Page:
Friday, November 30, 2007

Facing the abyss

The Financial Times elicited a comment from Myron Ebell yesterday in a short article about the choice between carbon taxes and carbon trading as painless economic mechanisms for saving future generations from dire consequences for life on this planet. And if you don't think these mechanisms are painless, try authoritarianism. A bullet in your head feels a lot hotter than paying a tax into public funds, no matter what these wing-nuts say.

While we, at the Climate, are all for social justice, there are more important matters, such as survival. Carbon taxes are undoubtedly fairer, more efficient, and more likely to get the job done than carbon trading, which is likely to be a massive corrupt unloading of public wealth into the hands of the super-rich on the scale of Enron and the banking industry. However, if that's what it takes to buy these unimaginably greedy bastards out, then that's what's got to happen. What we worry about is that they take the money and still insist on feeding some of it back into the political system in ways which destroy all hope.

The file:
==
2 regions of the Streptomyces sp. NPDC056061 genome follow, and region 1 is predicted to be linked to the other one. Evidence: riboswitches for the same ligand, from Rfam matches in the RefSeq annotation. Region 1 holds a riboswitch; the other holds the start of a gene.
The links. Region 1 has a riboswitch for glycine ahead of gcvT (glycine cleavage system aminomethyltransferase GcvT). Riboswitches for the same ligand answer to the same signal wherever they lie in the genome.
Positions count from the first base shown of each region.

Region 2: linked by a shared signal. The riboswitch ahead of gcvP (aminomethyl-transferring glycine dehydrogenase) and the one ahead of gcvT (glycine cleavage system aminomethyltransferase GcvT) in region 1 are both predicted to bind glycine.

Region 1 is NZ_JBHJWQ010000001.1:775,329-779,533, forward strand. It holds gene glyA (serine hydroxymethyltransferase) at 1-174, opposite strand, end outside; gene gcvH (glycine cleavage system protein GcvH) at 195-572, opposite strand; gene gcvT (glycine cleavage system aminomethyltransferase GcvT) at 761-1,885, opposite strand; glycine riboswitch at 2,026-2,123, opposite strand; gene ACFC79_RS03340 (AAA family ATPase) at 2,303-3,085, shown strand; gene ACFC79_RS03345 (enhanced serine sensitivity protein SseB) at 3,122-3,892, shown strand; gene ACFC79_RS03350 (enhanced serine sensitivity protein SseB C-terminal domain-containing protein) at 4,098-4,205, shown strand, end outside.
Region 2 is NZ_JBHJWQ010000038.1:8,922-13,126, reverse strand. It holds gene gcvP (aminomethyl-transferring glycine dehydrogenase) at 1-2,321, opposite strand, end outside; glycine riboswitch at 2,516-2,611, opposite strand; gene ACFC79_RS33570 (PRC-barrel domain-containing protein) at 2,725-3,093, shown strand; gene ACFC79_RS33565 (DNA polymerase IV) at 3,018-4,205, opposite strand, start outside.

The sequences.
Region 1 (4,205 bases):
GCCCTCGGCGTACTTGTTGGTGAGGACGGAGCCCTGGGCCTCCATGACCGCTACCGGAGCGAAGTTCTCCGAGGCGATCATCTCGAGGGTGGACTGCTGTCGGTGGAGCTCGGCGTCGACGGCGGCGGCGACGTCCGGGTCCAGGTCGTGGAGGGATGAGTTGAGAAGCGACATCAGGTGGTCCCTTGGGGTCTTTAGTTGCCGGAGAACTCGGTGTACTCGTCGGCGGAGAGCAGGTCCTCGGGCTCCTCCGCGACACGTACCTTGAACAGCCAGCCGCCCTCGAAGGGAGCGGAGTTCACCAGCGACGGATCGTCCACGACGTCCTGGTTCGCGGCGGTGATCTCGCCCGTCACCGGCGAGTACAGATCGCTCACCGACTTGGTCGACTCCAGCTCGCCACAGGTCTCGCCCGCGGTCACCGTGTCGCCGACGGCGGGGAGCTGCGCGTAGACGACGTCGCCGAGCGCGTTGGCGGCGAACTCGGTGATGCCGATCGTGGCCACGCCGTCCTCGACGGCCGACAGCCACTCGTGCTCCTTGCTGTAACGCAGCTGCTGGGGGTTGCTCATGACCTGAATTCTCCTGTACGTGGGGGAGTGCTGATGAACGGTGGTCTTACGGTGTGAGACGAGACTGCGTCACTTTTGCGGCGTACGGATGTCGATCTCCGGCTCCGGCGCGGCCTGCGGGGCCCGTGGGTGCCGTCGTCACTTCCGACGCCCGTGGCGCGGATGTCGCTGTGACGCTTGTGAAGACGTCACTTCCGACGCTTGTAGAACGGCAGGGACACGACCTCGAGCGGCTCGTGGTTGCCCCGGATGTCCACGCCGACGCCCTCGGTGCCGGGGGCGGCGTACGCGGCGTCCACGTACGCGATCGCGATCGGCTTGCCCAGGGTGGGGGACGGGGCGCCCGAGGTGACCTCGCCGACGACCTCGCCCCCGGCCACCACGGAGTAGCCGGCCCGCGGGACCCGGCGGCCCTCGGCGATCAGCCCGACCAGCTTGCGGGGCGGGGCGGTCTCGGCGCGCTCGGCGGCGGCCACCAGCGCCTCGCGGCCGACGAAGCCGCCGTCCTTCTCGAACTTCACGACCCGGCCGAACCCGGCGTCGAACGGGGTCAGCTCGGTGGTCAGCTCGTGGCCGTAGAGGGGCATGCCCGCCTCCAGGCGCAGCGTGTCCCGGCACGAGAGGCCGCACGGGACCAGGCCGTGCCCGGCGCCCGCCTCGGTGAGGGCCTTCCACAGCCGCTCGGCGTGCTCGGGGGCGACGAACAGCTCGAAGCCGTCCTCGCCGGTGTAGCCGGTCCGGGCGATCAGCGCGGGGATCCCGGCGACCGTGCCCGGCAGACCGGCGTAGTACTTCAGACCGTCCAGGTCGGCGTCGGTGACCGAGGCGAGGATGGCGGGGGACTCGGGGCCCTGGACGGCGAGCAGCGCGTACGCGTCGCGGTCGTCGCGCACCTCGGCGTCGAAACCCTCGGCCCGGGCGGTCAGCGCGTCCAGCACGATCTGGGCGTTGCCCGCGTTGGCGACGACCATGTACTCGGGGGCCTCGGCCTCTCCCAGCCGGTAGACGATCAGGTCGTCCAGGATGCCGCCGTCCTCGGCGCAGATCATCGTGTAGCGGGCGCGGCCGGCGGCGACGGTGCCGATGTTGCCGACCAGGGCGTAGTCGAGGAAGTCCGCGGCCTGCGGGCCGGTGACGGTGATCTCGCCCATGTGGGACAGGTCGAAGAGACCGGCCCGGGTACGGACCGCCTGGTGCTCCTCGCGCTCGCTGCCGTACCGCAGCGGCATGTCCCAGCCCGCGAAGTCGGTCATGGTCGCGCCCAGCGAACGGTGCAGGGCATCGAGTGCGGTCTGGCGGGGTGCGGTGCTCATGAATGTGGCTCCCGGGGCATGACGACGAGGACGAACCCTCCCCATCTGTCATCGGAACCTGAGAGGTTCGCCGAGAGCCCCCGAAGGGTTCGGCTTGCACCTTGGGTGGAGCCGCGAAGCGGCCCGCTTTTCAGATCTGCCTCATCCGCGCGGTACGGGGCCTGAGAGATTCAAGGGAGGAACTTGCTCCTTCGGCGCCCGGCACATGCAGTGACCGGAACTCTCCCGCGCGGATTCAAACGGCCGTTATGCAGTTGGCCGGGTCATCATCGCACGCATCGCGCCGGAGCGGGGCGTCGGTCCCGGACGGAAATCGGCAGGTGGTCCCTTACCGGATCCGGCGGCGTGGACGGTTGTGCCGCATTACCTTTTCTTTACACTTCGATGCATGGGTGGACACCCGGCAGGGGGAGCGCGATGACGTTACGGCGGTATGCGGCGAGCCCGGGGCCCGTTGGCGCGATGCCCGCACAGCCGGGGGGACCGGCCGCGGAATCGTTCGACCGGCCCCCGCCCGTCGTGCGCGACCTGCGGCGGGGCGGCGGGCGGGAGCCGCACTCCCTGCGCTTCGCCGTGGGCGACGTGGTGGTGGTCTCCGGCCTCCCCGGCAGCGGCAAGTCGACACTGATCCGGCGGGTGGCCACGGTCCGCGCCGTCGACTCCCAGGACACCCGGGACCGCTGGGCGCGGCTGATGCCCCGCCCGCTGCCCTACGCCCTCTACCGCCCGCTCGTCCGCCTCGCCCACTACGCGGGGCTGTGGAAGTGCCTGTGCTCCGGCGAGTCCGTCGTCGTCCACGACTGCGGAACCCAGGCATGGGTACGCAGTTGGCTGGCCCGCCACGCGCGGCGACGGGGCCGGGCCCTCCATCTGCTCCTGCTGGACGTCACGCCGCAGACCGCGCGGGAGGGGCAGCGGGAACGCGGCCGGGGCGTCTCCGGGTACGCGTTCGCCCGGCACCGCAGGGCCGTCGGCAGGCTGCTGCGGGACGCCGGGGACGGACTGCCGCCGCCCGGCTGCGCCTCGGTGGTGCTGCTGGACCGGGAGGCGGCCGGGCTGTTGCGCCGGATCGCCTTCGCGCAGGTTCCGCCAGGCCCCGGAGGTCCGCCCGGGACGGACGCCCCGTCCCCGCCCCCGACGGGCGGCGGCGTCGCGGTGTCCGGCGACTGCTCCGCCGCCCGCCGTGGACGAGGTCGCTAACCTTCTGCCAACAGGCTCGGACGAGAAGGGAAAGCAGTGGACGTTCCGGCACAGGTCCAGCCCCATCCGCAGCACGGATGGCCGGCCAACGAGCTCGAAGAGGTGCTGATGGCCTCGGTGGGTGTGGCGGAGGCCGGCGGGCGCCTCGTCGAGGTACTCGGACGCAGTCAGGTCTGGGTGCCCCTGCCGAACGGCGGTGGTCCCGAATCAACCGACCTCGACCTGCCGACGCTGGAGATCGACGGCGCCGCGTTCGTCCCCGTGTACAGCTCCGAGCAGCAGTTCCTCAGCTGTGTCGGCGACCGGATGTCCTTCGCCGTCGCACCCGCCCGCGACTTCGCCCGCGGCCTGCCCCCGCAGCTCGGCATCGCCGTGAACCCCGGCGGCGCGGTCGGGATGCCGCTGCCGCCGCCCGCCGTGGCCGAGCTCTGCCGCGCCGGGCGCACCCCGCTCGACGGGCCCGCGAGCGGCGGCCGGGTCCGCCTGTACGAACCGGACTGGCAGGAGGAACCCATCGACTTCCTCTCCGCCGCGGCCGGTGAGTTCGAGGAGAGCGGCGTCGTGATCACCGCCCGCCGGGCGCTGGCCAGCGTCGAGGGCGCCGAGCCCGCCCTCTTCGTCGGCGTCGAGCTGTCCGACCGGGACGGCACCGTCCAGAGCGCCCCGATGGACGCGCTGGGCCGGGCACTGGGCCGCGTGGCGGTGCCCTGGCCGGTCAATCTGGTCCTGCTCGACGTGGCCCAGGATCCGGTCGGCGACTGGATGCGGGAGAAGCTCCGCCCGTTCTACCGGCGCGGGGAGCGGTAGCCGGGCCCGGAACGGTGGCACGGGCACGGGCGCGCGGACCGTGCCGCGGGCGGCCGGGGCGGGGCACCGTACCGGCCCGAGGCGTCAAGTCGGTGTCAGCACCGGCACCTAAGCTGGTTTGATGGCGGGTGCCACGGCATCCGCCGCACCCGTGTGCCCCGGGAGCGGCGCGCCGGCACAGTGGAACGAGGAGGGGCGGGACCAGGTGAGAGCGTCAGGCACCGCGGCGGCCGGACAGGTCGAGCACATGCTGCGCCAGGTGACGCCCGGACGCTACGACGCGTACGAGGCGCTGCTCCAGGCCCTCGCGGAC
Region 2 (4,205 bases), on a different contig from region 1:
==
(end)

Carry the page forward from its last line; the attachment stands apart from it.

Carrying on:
In the public mind, Myron Ebell and his friends have already laid down the lies for public taxation to be unpopular -- even when it applies only to the richest 0.01%. So, sticking with his strategy of doing whatever it takes to turn this planet into a hell-hole, he says:
"We are fairly confident that we can defeat a carbon tax in the US. Cap-and-trade is going to be harder to defeat if the Democrats gain more House and Senate seats in the next election and win the White House so, again, I would much rather fight a carbon tax than a cap-and-trade. I hope that the debate here moves towards a tax."
For Myron it's all a game. On one side there's life, and on his side it's death. But then death always wins in the end, so we shouldn't be completely sad.


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